JOPLIN, Mo. —
When Dan O’Connor first saw what the tornado did to the exterior of St. John’s Regional Medical Center, he thought there was a possibility it could be restored.
Then he went inside.
“There was no way they could make it back the way it was,” he said. “The damage inside was unbelievable.”
Then, he thought it would take more than a year to bring it down.
“We started on March 1,” he said. “We’ll have it done on Sept. 30. We are on target to meet that deadline. The weather is no problem. We like it when it rains because it helps keep the dust down.”
O’Connor is the project manager on the demolition project for Northstar Management, of St. Louis. It is the largest demolition project on which O’Connor has worked for Northstar.
But it is more than a demolition job. It could well be the single largest recycling project in the history of Joplin.
O’Connor estimates that 40 percent of the former medical center will be recycled. What’s not recycled will go to the Prairie View Landfill near Lamar and to the landfill operated by the city of Galena, Kan.
“We’ll even recycle the concrete as fill to prepare this site for the new school and the other projects that are planned here,” he said. “There is no need for this stuff to be taking up space in a landfill.”
Some of the concrete will be used by the Missouri Department of Natural Resources to plug abandoned mine shafts and cave-ins that are being reclaimed in the region by the department, O’Connor said. Even the asphalt parking lots will be lifted and recycled.
The metal in the medical center is being sorted for recycling. O’Connor estimates the copper alone will be worth $1.5 million. Other metals that are being recycled include aluminum, structural steel, red iron and cast-iron pipe. A security team monitors the site around the clock.
The demolition started with the outlying buildings south of the medical center. The focus now is on the towers. Small earthmovers called Bobcats were lifted by a crane to the top floors. The Bobcats demolish the interior walls of each floor and push them to exterior openings on the south side of the medical center. From there, the material falls to the ground, where it is sorted for recycling. About 35 people are working on the project. They were hired locally.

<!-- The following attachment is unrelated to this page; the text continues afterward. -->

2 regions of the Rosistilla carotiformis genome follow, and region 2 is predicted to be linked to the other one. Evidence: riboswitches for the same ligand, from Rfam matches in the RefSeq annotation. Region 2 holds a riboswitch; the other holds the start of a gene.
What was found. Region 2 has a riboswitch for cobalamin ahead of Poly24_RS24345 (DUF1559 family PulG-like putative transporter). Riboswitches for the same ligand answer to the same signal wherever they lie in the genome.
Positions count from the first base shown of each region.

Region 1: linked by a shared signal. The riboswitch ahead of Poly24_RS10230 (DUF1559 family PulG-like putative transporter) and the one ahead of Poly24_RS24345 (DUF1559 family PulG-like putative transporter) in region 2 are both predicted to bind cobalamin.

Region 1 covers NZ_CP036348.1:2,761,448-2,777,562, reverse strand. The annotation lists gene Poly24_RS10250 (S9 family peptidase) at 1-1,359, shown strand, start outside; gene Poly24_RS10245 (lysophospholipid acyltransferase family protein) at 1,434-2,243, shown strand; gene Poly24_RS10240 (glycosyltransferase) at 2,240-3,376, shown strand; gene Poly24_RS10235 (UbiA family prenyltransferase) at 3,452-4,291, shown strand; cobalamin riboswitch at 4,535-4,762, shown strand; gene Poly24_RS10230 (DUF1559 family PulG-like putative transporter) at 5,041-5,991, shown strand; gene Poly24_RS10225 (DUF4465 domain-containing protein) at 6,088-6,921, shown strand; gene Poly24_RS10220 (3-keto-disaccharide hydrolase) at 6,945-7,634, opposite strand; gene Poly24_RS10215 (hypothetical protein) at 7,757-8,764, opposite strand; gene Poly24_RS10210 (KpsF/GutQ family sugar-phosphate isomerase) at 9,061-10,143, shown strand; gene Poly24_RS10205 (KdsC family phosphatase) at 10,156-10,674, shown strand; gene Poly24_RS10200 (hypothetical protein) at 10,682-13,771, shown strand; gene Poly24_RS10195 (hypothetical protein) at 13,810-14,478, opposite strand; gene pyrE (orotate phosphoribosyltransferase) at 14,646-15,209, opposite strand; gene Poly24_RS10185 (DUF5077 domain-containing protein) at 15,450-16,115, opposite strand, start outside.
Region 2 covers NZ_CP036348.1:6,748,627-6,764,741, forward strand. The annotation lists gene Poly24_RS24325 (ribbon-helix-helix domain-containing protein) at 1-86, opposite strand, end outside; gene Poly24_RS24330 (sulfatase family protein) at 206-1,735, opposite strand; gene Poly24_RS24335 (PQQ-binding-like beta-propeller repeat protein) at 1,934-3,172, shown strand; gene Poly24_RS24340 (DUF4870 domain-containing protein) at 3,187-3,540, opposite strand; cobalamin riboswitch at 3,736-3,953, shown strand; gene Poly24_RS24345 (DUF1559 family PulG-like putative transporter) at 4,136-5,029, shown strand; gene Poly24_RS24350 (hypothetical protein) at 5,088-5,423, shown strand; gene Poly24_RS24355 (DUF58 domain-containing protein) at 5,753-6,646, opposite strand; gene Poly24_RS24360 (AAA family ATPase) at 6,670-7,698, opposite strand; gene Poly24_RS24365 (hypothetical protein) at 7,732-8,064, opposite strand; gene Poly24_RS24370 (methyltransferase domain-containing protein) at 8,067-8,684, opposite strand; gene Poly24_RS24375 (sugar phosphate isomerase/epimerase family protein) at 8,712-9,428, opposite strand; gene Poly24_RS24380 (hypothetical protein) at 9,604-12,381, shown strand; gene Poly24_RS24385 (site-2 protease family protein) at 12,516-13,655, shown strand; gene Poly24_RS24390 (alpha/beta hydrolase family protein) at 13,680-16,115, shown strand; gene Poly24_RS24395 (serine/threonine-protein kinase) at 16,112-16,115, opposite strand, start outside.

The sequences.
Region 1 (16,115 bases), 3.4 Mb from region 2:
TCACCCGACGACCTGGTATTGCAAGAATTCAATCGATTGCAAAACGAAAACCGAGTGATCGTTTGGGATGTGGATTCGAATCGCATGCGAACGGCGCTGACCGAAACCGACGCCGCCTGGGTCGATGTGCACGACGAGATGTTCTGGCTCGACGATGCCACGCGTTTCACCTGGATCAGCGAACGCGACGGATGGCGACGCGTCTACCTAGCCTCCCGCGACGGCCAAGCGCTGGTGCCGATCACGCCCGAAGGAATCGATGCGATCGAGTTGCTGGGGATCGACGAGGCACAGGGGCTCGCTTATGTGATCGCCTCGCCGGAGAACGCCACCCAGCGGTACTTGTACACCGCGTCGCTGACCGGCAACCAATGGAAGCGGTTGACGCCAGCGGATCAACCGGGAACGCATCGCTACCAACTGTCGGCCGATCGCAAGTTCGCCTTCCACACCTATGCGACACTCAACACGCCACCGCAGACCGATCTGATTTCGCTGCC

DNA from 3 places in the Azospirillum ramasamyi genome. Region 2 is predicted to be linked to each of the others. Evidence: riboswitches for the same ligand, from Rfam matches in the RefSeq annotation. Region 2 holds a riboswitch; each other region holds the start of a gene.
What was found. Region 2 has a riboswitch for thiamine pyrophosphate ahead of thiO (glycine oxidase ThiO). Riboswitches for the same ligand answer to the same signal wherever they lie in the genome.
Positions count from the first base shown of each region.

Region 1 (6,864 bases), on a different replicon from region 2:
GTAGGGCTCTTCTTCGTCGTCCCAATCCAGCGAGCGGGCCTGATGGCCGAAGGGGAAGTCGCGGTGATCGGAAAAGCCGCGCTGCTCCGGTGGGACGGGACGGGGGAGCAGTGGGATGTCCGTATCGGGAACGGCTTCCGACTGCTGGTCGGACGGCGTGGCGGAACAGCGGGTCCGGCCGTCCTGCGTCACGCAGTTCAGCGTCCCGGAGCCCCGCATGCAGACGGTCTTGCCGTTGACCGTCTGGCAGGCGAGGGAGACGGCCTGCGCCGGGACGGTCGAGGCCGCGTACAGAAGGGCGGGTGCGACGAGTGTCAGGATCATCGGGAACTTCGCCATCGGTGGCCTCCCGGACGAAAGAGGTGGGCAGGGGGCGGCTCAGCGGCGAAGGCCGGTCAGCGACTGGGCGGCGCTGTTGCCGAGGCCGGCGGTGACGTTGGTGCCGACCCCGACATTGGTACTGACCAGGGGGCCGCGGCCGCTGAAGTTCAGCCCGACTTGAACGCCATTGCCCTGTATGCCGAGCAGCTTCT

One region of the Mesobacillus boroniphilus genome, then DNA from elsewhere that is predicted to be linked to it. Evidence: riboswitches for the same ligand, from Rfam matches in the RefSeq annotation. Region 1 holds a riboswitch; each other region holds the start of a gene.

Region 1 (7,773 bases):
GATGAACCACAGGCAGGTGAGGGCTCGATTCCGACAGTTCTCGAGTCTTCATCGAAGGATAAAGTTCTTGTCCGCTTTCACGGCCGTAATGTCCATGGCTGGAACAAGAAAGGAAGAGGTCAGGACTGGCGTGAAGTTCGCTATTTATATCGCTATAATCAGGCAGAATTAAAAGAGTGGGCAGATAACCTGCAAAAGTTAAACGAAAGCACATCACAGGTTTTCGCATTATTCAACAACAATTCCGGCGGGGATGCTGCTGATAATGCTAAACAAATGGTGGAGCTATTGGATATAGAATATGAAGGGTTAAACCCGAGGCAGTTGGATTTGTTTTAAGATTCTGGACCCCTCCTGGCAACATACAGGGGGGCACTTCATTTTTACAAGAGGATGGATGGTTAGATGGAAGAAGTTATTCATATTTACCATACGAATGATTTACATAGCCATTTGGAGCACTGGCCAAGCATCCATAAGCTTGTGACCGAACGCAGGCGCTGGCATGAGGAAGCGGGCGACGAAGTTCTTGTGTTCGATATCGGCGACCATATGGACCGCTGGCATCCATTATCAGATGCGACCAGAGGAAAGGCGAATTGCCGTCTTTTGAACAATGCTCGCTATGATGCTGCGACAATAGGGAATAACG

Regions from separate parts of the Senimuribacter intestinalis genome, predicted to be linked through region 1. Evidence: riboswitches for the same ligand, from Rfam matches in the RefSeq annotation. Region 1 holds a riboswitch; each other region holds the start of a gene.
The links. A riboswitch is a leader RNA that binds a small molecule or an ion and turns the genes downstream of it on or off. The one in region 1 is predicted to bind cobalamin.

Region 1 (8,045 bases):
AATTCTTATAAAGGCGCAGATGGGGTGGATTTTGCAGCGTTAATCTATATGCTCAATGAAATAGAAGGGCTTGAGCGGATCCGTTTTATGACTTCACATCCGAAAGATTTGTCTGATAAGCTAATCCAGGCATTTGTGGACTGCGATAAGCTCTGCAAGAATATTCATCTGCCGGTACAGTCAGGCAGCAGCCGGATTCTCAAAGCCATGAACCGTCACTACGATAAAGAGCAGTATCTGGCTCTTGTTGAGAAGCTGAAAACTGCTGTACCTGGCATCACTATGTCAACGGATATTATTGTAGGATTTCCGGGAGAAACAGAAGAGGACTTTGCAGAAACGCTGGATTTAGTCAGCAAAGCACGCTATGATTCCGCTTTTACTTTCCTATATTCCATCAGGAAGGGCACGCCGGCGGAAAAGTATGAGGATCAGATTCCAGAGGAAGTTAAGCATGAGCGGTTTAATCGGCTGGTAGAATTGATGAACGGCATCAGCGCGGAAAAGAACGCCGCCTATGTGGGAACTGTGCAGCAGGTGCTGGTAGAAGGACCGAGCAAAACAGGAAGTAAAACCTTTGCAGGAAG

Once the floors are cleared, the structure will be brought down by a machine that will cut through the concrete and steel supports that hold up the floors. That will bring the towers down in sections.
O’Connor said it is too risky to implode the building and have it fall all at once because of the mining that took place in the area. The concern is not the St. John’s property.
“It’s the potential for damage off site by having all of that weight come down at once,” he said. “The impact would be felt out beyond our property lines that could open other sinkholes.”
A mining subsidence on the east side of the towers forced the medical center a couple of years ago to bring down an elevated parking garage.
The medical center itself was built on piers that reach down to solid bedrock.
The demolition of an outlying building uncovered a prospect hole. A concrete bridge with piers was constructed over the hole so that it could carry the weight of the structure that was built on top of it, O’Connor said.
Mining maps from the 1800s have been used to show where the mining took place in relation to the new structures that are planned for the site.
The primary hazard at the site was asbestos, which has been fully removed. The May 2011 tornado did not cause any nuclear lab material to be released.
As the demolition has progressed, artifacts have been saved, including much of the artwork, the stained glass from the chapel, the main desk on the first floor, pavers with engravings, time capsules, statues and even the letters from the main entrance.
“A lot of things were hidden by newer construction,” O’Connor said. “We have found plaques and cornerstones. A lot of historical things — old photos and memoirs — were recovered from a library on the second floor.”
Crews also have found evidence of the power of the storm and things that are hard to explain. Pieces of wood in a mechanical room had pierced metal that was a half-inch thick. On the eighth floor, solid-core wood doors that were nearly 2 inches thick “were split like paper,” O’Connor said.
“The offices on the east side of the tower were completely destroyed,” he said. “But you could find coffee cups and personal pictures on desks that were untouched.
“When people have come here to retrieve personal items, they act tough like they can handle what they’re about to see. When they get inside, you can see the emotion overcome them.”
THERE WERE 189 PEOPLE in St. John’s Regional Medical Center when the tornado struck. Five patients on life support died when an air handler on top of the building was blown off and fell onto the hospital’s emergency generators. One visitor to the hospital was killed that day.